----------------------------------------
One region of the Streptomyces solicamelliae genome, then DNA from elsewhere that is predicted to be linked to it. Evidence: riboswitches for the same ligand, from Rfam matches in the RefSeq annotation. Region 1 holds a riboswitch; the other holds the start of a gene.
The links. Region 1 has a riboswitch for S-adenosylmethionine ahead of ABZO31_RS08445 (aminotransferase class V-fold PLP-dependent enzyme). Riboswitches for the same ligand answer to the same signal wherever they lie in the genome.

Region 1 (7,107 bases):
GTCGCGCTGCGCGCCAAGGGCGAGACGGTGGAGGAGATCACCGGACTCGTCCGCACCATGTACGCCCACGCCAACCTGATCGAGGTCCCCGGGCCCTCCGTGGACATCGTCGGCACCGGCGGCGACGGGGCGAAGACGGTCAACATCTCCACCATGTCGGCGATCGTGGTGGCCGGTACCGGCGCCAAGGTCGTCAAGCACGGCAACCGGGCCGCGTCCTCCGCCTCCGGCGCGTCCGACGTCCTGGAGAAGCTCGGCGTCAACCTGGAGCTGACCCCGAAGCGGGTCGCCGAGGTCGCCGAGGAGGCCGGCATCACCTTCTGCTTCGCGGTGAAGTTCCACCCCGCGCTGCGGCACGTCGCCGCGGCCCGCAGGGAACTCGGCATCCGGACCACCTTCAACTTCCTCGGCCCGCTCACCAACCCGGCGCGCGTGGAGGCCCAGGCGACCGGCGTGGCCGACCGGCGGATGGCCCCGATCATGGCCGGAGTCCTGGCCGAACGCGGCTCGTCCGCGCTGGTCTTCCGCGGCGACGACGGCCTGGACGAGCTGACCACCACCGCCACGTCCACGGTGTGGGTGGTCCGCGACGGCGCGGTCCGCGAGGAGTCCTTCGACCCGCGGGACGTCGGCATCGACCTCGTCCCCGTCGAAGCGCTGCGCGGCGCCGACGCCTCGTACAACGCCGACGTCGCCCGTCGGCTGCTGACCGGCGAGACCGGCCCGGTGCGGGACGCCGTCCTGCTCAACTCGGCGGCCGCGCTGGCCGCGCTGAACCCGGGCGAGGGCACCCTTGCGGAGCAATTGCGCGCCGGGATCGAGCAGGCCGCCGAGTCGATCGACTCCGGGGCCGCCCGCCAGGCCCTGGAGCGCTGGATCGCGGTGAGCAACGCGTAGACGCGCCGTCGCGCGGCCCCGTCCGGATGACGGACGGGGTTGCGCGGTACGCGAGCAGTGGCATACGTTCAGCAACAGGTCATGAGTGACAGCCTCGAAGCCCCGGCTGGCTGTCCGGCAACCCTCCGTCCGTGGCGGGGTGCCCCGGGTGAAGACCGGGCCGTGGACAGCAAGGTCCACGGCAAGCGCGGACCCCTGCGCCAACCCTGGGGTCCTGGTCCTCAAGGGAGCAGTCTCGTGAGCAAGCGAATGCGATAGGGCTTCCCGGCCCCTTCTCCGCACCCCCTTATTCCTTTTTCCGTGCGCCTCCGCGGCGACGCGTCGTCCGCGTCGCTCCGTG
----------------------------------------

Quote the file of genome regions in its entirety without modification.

One region of the Streptomyces solicamelliae genome, then DNA from elsewhere that is predicted to be linked to it. Evidence: riboswitches for the same ligand, from Rfam matches in the RefSeq annotation. Region 1 holds a riboswitch; the other holds the start of a gene.
The links. Region 1 has a riboswitch for S-adenosylmethionine ahead of ABZO31_RS08445 (aminotransferase class V-fold PLP-dependent enzyme). Riboswitches for the same ligand answer to the same signal wherever they lie in the genome.

Region 1 (7,107 bases):
GTCGCGCTGCGCGCCAAGGGCGAGACGGTGGAGGAGATCACCGGACTCGTCCGCACCATGTACGCCCACGCCAACCTGATCGAGGTCCCCGGGCCCTCCGTGGACATCGTCGGCACCGGCGGCGACGGGGCGAAGACGGTCAACATCTCCACCATGTCGGCGATCGTGGTGGCCGGTACCGGCGCCAAGGTCGTCAAGCACGGCAACCGGGCCGCGTCCTCCGCCTCCGGCGCGTCCGACGTCCTGGAGAAGCTCGGCGTCAACCTGGAGCTGACCCCGAAGCGGGTCGCCGAGGTCGCCGAGGAGGCCGGCATCACCTTCTGCTTCGCGGTGAAGTTCCACCCCGCGCTGCGGCACGTCGCCGCGGCCCGCAGGGAACTCGGCATCCGGACCACCTTCAACTTCCTCGGCCCGCTCACCAACCCGGCGCGCGTGGAGGCCCAGGCGACCGGCGTGGCCGACCGGCGGATGGCCCCGATCATGGCCGGAGTCCTGGCCGAACGCGGCTCGTCCGCGCTGGTCTTCCGCGGCGACGACGGCCTGGACGAGCTGACCACCACCGCCACGTCCACGGTGTGGGTGGTCCGCGACGGCGCGGTCCGCGAGGAGTCCTTCGACCCGCGGGACGTCGGCATCGACCTCGTCCCCGTCGAAGCGCTGCGCGGCGCCGACGCCTCGTACAACGCCGACGTCGCCCGTCGGCTGCTGACCGGCGAGACCGGCCCGGTGCGGGACGCCGTCCTGCTCAACTCGGCGGCCGCGCTGGCCGCGCTGAACCCGGGCGAGGGCACCCTTGCGGAGCAATTGCGCGCCGGGATCGAGCAGGCCGCCGAGTCGATCGACTCCGGGGCCGCCCGCCAGGCCCTGGAGCGCTGGATCGCGGTGAGCAACGCGTAGACGCGCCGTCGCGCGGCCCCGTCCGGATGACGGACGGGGTTGCGCGGTACGCGAGCAGTGGCATACGTTCAGCAACAGGTCATGAGTGACAGCCTCGAAGCCCCGGCTGGCTGTCCGGCAACCCTCCGTCCGTGGCGGGGTGCCCCGGGTGAAGACCGGGCCGTGGACAGCAAGGTCCACGGCAAGCGCGGACCCCTGCGCCAACCCTGGGGTCCTGGTCCTCAAGGGAGCAGTCTCGTGAGCAAGCGAATGCGATAGGGCTTCCCGGCCCCTTCTCCGCACCCCCTTATTCCTTTTTCCGTGCGCCTCCGCGGCGACGCGTCGTCCGCGTCGCTCCGTG